The 67 senators who voted in 1998 to confirm President Bill Clinton’s controversial nomination of Sonia Sotomayor to the 2nd Circuit included seven current Republican senators — Bob Bennett of Utah, Thad Cochran of Mississippi, Susan Collins of Maine, Judd Gregg of New Hampshire, Orrin Hatch of Utah, Dick Lugar of Indiana and Olympia Snowe of Maine. Of the 29 senators who voted no, 11 are still in the Senate, including Republican leader Mitch McConnell of Kentucky, Republican Whip Jon Kyl of Arizona, Judiciary Committee ranking member Jeff Sessions of Alabama and John McCain of Arizona.
What bearing, if any, should the positions of these senators in 1998 have on how they approach Sotomayor’s pending Supreme Court nomination? I’ll highlight four considerations.
First, the standard for a Supreme Court nominee is higher than for an appeals court nominee, as senators on both sides of the aisle have routinely recognized. When an appellate judge casts the deciding vote in a case, the ruling is subject to correction both by the en banc court of appeals and by the Supreme Court.
But a decisive vote by a Supreme Court justice provides the final disposition of a case and establishes precedent for the entire judicial system. When that ruling misconstrues a federal statute, it’s not easy to repair the damage. And when it misinterprets the Constitution, the damage is even more severe and difficult to reverse.
Second, the current Supreme Court is sharply divided on many important issues. The person who replaces Justice David Souter may well end up providing the fifth vote to invent a constitutional right to same-sex marriage, to strip “under God” from the Pledge of Allegiance or to dilute constitutional protections of speech and religious liberty to comport with foreign practices. Under these circumstances, it would be a dereliction of duty for any senator not to scrutinize Sotomayor’s nomination with special care.
Third, President Barack Obama’s so-called empathy criterion for Supreme Court justices — his demand for justices who will determine cases “on the basis of one’s deepest values, one’s core concerns … and the depth and breadth of one’s empathy” — poses a radical threat to the rule of law. As the statutory oath of office reflects, justices (and other judges) are obligated to be dispassionate and impartial. They swear to “administer justice without respect to persons and do equal right to the poor and to the rich.”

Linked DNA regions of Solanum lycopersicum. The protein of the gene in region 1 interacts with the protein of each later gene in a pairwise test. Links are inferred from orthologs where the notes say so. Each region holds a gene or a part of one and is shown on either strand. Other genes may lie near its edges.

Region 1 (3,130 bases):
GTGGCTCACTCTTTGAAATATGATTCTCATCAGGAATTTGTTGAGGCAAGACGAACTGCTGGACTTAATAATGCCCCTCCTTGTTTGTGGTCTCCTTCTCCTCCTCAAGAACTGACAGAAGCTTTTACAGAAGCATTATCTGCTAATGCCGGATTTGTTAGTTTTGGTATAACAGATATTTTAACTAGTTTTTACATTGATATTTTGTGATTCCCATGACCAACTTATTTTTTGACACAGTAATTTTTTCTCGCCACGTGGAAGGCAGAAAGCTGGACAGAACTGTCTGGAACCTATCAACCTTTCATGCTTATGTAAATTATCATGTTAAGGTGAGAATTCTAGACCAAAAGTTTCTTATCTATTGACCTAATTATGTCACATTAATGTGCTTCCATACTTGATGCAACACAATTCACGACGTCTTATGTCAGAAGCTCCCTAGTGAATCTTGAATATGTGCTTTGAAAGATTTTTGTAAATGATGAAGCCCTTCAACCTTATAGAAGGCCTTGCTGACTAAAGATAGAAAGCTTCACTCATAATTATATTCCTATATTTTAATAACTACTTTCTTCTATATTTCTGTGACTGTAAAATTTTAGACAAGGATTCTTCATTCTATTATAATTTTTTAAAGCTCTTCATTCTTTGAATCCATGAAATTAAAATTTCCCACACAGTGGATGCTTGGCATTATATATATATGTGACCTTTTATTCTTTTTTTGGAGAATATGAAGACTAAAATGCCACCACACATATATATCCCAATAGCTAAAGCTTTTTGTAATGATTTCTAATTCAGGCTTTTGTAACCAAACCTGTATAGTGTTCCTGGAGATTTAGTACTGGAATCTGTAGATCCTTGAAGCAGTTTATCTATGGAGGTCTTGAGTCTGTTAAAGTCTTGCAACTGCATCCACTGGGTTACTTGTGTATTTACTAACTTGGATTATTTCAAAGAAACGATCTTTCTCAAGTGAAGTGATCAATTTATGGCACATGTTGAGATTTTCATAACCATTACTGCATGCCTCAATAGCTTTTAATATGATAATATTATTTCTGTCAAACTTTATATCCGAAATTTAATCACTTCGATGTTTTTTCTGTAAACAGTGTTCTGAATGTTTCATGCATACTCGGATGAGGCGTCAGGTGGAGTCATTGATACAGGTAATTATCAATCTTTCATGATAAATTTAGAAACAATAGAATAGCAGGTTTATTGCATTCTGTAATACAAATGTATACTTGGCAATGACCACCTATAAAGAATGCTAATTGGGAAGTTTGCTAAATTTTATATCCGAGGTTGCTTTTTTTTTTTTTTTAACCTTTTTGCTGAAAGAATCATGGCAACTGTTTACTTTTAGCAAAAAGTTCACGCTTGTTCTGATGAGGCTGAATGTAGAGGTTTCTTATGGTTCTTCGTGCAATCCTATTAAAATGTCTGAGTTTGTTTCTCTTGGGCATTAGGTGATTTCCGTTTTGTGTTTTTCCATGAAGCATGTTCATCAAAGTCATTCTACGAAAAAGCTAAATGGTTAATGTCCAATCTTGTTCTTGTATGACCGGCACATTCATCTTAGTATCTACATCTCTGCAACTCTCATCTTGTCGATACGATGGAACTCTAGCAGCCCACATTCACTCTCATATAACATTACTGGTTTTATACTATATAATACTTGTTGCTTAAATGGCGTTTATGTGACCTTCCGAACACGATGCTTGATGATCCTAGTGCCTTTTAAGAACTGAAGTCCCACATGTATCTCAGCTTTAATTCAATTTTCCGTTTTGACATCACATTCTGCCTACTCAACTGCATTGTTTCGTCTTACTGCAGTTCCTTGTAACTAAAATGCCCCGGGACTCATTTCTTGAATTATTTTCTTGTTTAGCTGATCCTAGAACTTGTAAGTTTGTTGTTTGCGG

Fourth, there are ample new data on Sotomayor since 1998 — particularly her rulings and other writings. Those materials are the focus of ongoing intensive review and debate, a process that ought to continue throughout the confirmation process. Sotomayor’s defenders will vigorously try to make the case that the new data should reinforce the judgment of those who voted for Sotomayor’s 2nd Circuit nomination and change the minds of those who didn’t. But there are already many troubling signs that Sotomayor fits Obama’s misguided criterion.
Take, for example, Sotomayor’s shenanigans in trying to bury the claims of white and Hispanic firefighters that they had been discriminated against — shenanigans that fellow Clinton appointee Jose Cabranes exposed in a blistering dissent. (The Supreme Court granted review of the case that Sotomayor treated so dismissively, and the court’s ruling will be issued in the coming weeks.)
Take also Sotomayor’s aggressive willingness to indulge her own values in deciding cases, reflected in her notorious assertion of her “hope that a wise Latina woman with the richness of her experiences would more often than not reach a better conclusion than a white male who hasn’t lived that life.” And take Sotomayor’s confused celebration of the “importance of indefiniteness in the law” and of judges who “develop a novel approach” that “pushes the law in a new direction.”
It’s too early to be sure, but my guess is that those senators who supported Sotomayor in 1998 will have ample basis to oppose her Supreme Court nomination.
[As it originally ran in Politico, this piece was mistitled “Senators should oppose Sotomayor.”]
— Edward Whelan is president of the Ethics and Public Policy Center and a contributor to National Review Online’s Bench Memos blog on judicial nominations and constitutional law.